Archive for July, 2006

The Clash

Monday, July 24th, 2006

The murderous rift between Sunni and Shia in the Muslim world is indicative of the psychology of our enemy. Sunni consider Shia to be worse than Jews, let alone pigs. Both sides consider the other to be an unforgivable heresy that must be, to coin a phrase, wiped from the face of the Earth. They are fighting about events that occurred over a thousand years ago, and doctrinal differences on the order of those between Southern Baptists and Northern Baptists. These disagreements are widely considered to be justification for murder. This mentality is incomprehensible to the Western mind, but it is a fact of life in Arabia and Persia.

The West continually makes the universal human error of assuming that the person we are talking to is more or less like us. We assume, in other words, that ultimately they are reasonable people who want the same things we all want, peace, prosperity, freedom, opportunity. We assume that the daily exhortations to eliminate the Jews and infidels and “moderate Muslims” are just empty rhetoric. They can’t really mean it. Millions of people couldn’t possibly be that crazy. But, if we need proof, we need only look at the thousand year Shia-Sunni global civil war.

Savages is a word you’re not supposed to use these days, dehumanizing the enemy and all. The word may have disappeared, but its meanings linger on, waiting to get their word back. One of those meanings is “primitive; uncivilized”. It is popular in civilized circles to exalt the primitive and to equate it with civilization. From “Dances with Wolves” Indians to “Lawrence of Arabia” Arabs, tribal people are portrayed as noble members of sophisticated cultures every bit as valid as any other. The anthropologist Lawrence H. Keeley, in his book War Before Civilization, points out that two billion war deaths would have occurred in the 20th century if modern societies suffered the same casualty rate as primitive peoples. He calculates that two-thirds of them were at war continuously, typically losing half of a percent of their population to war each year.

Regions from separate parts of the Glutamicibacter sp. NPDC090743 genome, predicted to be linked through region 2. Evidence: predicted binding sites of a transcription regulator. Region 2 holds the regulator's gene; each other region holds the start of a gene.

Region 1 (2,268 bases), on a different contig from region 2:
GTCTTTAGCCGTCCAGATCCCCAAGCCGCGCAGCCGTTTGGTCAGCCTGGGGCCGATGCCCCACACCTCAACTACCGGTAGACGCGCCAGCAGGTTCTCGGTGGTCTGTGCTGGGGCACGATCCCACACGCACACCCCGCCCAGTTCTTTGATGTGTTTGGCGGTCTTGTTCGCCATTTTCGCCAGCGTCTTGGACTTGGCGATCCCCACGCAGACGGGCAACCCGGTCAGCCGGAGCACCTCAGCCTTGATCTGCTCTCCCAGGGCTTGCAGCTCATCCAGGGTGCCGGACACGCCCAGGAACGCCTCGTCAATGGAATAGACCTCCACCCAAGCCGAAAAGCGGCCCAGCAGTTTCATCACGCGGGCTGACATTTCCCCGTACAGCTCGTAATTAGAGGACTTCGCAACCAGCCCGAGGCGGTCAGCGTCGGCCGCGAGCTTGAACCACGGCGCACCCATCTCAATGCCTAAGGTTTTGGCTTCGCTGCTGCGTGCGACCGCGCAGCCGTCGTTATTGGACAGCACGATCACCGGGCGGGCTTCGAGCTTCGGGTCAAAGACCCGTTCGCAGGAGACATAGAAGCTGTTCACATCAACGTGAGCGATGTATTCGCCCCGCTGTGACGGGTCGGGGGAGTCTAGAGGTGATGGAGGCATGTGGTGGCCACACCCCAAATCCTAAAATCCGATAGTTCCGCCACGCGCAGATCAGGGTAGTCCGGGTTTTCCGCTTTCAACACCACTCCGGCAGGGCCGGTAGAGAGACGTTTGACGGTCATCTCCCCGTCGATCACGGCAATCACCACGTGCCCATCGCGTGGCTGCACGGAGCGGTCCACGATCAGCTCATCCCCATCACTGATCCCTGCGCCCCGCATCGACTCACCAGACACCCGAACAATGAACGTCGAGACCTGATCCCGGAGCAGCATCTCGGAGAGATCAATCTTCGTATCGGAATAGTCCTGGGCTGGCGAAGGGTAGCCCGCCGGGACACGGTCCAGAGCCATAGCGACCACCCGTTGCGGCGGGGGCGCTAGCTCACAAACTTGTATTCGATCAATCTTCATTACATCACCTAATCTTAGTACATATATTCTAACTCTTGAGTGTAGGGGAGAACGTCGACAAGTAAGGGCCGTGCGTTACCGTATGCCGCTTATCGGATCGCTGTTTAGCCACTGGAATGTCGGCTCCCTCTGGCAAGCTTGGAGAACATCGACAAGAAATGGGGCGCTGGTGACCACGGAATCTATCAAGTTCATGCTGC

This is not a clash of civilizations. This is a clash between civilization and barbarism. In the civilized, post-tribal world, war has all but died out since the fall of the Soviet Union. But war continues to rage in the areas of the world that are still cursed with tribalism. Now modern communications and weapons technology and the price of oil has given them the ability to strike us, and the inability of so many civilized people in the U.S. and Europe to confront the reality of savagery is crippling our ability to respond. So far we are officially unable to even name our enemy, thus “The Global War on Terror”. I won’t quibble about what word to substitute for “terror”. I would be happy with “Islamofascism” or “Jihadism” or “Iran”.

Increased violence in Iraq, but against whom?

Friday, July 21st, 2006

Watching the bomb-go-boom-many-people-die reporting from Iraq on network news, an interesting fact appears in the fog. The increased violence is primarily Shia militia and death squads killing Sunni. You don’t hear much about Al Qaeda anymore since the Baathists got tired of them and probably fingered Zarqawi and started talking about amnesty. Now what we are seeing is the Shia, who have been remarkably restrained until now, starting to get even. This is not a good thing of course, but it is not directed at the Americans or at the Iraqi government. It is directed at the Sunni. The Sunni are even asking the Americans to stay to protect them. If this escalates into all-out civil war between Shia and Sunni, it would be very bad, but there isn’t really any doubt about who would win. As long as this revenge killing is stopped well short of genocide, it could conceivably turn out OK. It is actually an improvement that the violence is no longer about Islamism versus democracy or a restoration of Baathism. It is now mostly about revenge and the Sunni seem about ready to throw in the towel in exchange for survival.